Case Closed Software has begun implementation of the software and expects the County to be fully installed and trained by November 30, 2017.
Case Closed Software, who recently announced a strategic relationship with analytics software provider Visallo, develops and markets investigation management software, sophisticated investigation analytics, and advanced criminal intelligence software for law enforcement.
Investigative link analysis and visualization software is a powerful tool for both law enforcement agencies and the private sector investigators alike. It allows investigators to visualize the hidden, non-obvious connections that would likely otherwise go undetected. After all, we know that the human brain is much more easily able to make connections when information is presented via images rather than text.
The software does, however, need a human to tell it what to look for, and where to look for it. Information is visualized in link analysis software by importing or querying a set of data, and then organizing that data according to parameters set by an investigator. The investigator is responsible for telling the software how to organize the data, and where to gather it from.
A smart investigator will utilize multiple sources when visualizing software. The majority of the time, not all the information needed for an investigation will come from the same source.
Law Enforcement investigators may need to pull RMS data, cell phone records, case management records, and even third party data, etc, to fully understand the big picture in a scenario. By using link analysis to cross-reference these data clusters against each other, the investigator is able to see even more connections, and find even more relevant data that may be crucial in solving a case.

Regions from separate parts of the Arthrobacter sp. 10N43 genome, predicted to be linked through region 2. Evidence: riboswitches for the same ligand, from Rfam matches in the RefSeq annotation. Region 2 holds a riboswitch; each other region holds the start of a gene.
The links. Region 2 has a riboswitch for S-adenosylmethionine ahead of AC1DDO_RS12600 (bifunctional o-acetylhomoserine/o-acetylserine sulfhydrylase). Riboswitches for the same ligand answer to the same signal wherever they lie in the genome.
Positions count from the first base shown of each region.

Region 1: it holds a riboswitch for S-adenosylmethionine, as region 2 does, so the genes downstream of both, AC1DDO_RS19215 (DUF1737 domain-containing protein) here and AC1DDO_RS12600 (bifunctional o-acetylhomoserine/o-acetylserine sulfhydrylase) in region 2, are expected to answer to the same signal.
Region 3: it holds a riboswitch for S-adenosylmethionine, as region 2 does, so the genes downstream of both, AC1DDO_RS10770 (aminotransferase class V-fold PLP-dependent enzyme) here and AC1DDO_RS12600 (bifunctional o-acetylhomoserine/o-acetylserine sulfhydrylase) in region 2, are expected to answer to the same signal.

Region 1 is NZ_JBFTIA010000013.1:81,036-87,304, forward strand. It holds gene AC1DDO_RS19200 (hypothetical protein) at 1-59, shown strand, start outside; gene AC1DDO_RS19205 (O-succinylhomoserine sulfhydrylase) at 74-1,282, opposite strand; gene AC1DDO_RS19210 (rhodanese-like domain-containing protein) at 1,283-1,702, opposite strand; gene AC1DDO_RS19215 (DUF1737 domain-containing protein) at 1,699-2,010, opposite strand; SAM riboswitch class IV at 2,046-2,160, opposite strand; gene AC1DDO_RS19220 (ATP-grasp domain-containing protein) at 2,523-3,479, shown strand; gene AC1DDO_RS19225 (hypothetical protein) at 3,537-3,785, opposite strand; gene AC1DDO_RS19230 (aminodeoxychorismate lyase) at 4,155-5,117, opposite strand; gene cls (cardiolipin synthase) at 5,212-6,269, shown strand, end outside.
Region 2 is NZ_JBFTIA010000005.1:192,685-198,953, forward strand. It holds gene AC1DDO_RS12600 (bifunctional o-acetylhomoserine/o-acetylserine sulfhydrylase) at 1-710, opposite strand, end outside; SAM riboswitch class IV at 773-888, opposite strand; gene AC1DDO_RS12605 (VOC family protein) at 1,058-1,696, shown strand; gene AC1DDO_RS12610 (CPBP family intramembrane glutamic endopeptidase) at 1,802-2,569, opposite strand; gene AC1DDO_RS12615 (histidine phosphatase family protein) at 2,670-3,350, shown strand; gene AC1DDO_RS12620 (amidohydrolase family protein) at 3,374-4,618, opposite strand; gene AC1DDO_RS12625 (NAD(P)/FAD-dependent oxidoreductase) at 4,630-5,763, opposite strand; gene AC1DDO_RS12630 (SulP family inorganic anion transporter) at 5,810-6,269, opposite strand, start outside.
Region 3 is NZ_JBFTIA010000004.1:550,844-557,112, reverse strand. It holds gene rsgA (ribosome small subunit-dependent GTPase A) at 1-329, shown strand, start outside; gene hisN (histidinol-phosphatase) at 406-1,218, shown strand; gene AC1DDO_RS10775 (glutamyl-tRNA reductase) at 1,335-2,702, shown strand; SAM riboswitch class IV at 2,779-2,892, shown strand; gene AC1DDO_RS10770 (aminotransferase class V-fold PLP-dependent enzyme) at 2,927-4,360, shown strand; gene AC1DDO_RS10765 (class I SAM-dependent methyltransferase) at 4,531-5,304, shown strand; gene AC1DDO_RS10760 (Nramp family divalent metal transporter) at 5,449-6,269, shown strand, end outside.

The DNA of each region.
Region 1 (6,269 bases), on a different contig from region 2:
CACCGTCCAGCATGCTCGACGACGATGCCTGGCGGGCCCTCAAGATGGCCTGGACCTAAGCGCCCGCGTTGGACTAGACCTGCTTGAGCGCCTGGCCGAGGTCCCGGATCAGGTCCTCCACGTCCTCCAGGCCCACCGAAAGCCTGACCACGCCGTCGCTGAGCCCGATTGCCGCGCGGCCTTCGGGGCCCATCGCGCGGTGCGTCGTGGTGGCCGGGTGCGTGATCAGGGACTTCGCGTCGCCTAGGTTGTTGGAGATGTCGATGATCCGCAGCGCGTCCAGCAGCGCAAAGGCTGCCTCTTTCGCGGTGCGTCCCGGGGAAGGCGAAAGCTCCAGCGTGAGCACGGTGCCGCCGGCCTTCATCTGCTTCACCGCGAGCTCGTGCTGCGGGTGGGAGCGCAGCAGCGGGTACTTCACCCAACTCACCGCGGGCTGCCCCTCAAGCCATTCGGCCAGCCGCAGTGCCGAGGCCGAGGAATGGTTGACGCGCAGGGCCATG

It is important for investigators to exhaust all their resources so they can paint the clearest picture possible. This marriage of intuition and technology ensures that no connections stay hidden from investigation.
The key, as in all of life, is considering the source.
Contact us for more information about how powerful investigation big data link analysis can help your agency today.
Here’s an excellent, must-read article from Andrew Guthrie Ferguson, a Professor of Law at the UDC David A. Clarke School of Law and author of the book The Rise of Big Data Policing: Surveillance, Race, and the Future of Law Enforcement (NYU Press 2017).
“The big data policing revolution has arrived. The singular insight of this innovation is that data-driven predictive technologies can identify and forecast risk for the future. Risk identification is also the goal of this book — to forecast the potential problems of big data policing as it reshapes law enforcement.”
Read the full article HERE.
In the meantime, Case Closed Software™ reminds you that, as the only true alternative to Palantir®, we specialize in big data investigation analytics combined with the industry’s most robust investigative case management solution.